Updated: Oct 23, 2021
Where do the Astros go from here? Part two of the series. Read Part One here.
What happens to the Astros when/ if they lose Correa, Gonzalez, Verlander, Greinke, Raley, Graveman, and Yimi Garcia to free agency?
In short, they will still be VERY GOOD. In the first part of this series, I teased that there is an untold story about the impact of rookies on the 2021 Astros and how this may lead this team into Generation 3. The 2020 season has led some to have divergent listings relative to rookie eligibility in 2021. For this analysis I will provide the more conservative list that aligns with input from baseballreference.com.
The 2021 Astros Rookies are
How old are the Astros relative to the other teams?
Dynasties often fade when the collective age of a team gets old. When looking at the team by age, let’s compare the Astros average age vs. the rest of the MLB. For this analysis we will use a player’s “baseball age.” Per the MLB definition:
“A player's baseball age indicates how old he is as of July 1 in a given season.”
I also weighted the age by the PA and the IP. This is a more accurate reflection of the age of a team than just averaging the ages of the players on the roster.
By this analysis, the Astros are one of the older teams in the MLB. A few things should be noted however:
The Dodgers and the Giants are both older
The Blue Jays and the White Sox are two other really good AL teams that are on average younger than the Astros.
The Mariners are imminent to become the Astros main competition in the AL West as the Oakland Athletics are the oldest team in the MLB.
It is also interesting to consider the WAR contribution of players by age on the Astros and compare this to the rest of the MLB. The data here is through 9/21/2021
First, the batters
The Astros are getting significant contributions from older players like Gurriel and Brantley. However, they are getting HUGE contributions from 24-year-olds Tucker and Alvarez.
Next, the pitchers
The young stud pitchers for the Astros (McCullers- 27, Valdez-27, Urquidy-26, Garcia-24, and Javier-24) give the Astros far more WAR than league average from players in that age range. I said in the first part of this series that the 2015-2017 international signing classes that gave the Astros Valdez, Urquidy, Garcia, and Javier for almost no financial investment are “the greatest prospect achievements of the Luhnow era.” Now you can see why. The Astros are getting pitching contributions from younger players that almost no one else is.
Let’s looks at the combined WAR contributions of players 25 and under, players 26 and under (which adds Correa, Urquidy, and McCormick), and players 27 and under (which adds Bregman, McCullers, and Valdez.)
This data shows a similar but perhaps clearer message than the WAR age graph. The Astros have a young core of significant WAR contributors as both hitters and pitchers that is either first or second best in baseball. It’s not enough to be young like division rivals such as Texas and Seattle. The Astros young contributor are some of the best players on the team.
So how could this play out even if the Astros lost every single player that goes to Free Agency in the next two off-seasons? To illustrate the remaining rosters, we will also assume they don’t sign anyone.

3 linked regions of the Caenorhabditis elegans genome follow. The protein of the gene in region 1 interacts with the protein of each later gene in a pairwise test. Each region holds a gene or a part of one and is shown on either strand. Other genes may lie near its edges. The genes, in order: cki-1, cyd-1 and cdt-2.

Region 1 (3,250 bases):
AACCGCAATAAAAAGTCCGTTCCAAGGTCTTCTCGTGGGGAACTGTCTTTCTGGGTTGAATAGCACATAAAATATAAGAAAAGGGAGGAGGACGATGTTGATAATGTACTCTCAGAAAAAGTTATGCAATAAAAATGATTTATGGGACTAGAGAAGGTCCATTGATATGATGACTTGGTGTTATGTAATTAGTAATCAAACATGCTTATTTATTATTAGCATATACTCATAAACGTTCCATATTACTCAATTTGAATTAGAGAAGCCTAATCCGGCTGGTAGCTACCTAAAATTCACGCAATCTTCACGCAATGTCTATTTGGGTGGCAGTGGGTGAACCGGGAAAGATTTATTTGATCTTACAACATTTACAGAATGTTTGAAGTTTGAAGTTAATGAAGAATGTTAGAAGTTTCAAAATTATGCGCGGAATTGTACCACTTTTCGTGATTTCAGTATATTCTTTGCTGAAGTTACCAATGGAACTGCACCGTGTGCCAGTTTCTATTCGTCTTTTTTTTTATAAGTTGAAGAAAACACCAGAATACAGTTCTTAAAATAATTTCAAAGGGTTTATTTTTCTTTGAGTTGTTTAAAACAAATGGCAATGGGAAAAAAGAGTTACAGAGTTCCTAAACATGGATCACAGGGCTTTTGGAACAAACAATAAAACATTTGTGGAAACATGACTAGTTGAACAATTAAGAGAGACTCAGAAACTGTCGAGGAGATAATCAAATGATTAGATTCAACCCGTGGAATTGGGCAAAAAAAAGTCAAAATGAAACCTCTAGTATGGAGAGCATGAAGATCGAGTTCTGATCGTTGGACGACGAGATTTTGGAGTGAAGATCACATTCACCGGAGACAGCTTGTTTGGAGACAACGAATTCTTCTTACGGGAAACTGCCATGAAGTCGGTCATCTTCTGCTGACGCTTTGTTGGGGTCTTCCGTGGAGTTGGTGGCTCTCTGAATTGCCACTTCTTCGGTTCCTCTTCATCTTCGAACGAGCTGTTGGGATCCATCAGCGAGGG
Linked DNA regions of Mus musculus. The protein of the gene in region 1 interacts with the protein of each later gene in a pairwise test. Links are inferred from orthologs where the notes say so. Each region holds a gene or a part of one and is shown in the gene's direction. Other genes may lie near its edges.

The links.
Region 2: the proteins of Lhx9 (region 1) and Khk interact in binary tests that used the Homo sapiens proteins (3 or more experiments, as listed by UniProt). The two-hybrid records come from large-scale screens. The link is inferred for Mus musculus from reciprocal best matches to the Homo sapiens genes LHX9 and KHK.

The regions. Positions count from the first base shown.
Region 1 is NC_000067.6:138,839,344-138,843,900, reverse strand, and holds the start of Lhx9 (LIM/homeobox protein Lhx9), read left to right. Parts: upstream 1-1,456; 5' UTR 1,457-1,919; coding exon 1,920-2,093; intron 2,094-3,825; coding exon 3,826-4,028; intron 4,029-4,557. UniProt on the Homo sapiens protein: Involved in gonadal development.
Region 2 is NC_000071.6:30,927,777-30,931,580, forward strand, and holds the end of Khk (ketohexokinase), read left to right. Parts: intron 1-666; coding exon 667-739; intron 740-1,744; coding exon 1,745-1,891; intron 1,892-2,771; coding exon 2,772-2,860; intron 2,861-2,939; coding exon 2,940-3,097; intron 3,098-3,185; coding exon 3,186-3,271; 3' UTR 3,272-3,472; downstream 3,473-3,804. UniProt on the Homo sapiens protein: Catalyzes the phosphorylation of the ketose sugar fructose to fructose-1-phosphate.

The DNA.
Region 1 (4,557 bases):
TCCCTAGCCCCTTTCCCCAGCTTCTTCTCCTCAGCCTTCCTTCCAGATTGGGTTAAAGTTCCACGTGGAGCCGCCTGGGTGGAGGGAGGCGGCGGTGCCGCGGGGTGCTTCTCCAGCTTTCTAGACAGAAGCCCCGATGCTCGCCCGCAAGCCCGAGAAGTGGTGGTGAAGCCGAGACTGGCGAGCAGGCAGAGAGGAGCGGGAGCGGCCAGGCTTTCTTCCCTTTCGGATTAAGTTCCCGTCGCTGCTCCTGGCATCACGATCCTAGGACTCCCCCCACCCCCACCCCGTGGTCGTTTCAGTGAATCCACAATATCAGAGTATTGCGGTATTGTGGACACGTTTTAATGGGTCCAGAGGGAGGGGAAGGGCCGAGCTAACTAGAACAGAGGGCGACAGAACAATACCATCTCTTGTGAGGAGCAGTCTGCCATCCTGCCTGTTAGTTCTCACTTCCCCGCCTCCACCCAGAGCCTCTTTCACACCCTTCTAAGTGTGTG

This is where the Generation 3 players we mentioned also in part one of this series contribute. The new rookie additions are highlighted in red.
What the roster could look like in 2022.
The potential loss of Correa will hurt. Let us all hope the Astros can negotiate something both sides can agree. Assuming Correa and Gonzalez are gone, the most likely internal option for 2022 will be the promotion of Jeremy Pena, who many consider the Astros top prospect. Jose Siri is also likely full-time addition to the Astros OF. Look for Alvarez and possibly Tucker to train more for 1B in the off-season. Bregman is also a possibility to fill in for Correa at SS. Overall, the lineup would still likely to be very good.
The loss of Verlander and Greinke are actually the most manageable losses in 2022. The bigger challenge will be losses to the bullpen of Graveman, Raley, and Yimi Garcia. Will internal options step up, will the Astros pursue top end bullpen arms, or will they re-sign their own relief pitchers? Given this list of 19 pitchers, even a trade is possible. If the Astros make the right bullpen moves this off-season, the Astros pitching may be as good in 2022 as it was in 2021.
Projecting forward to 2023
Before the 2023 season, the Astros could be losing mainstays Brantley, Gurriel, Castro, and Diaz. That is a significant loss of production and likely leads to at least one free agent acquisition. Who depends on the development of several players
- Is Alvarez a viable first baseman in 2023?
- Is Korey Lee ready to be the main catcher?
- Is Yainer Diaz a REAL catching prospect and is he ready to catch at an MLB level too?
- Where does Pedro Leon play?
If these Gen 3 players are who we think they might be, the offense will continue to be very good.
The 2023 season is likely to bring the promotion of three very high upside SP. Who moves to the bullpen will be key. In 2023 the team will lose Pressly and Montero. Will there be more free agent signings, trades, shifting of SP to RP, or development of RP?
What the Astros have seen as they migrated through Generation 2, several non-hyped prospects coming from seemingly nowhere to become significant contributors, is also what the Astros will need in Generation 3. That being said, the much-maligned Astros system seems more than capable of filling in for the expected free agent losses.
Don’t worry Astros fans the Dynasty dream is alive.
Statistics from fangraphs.com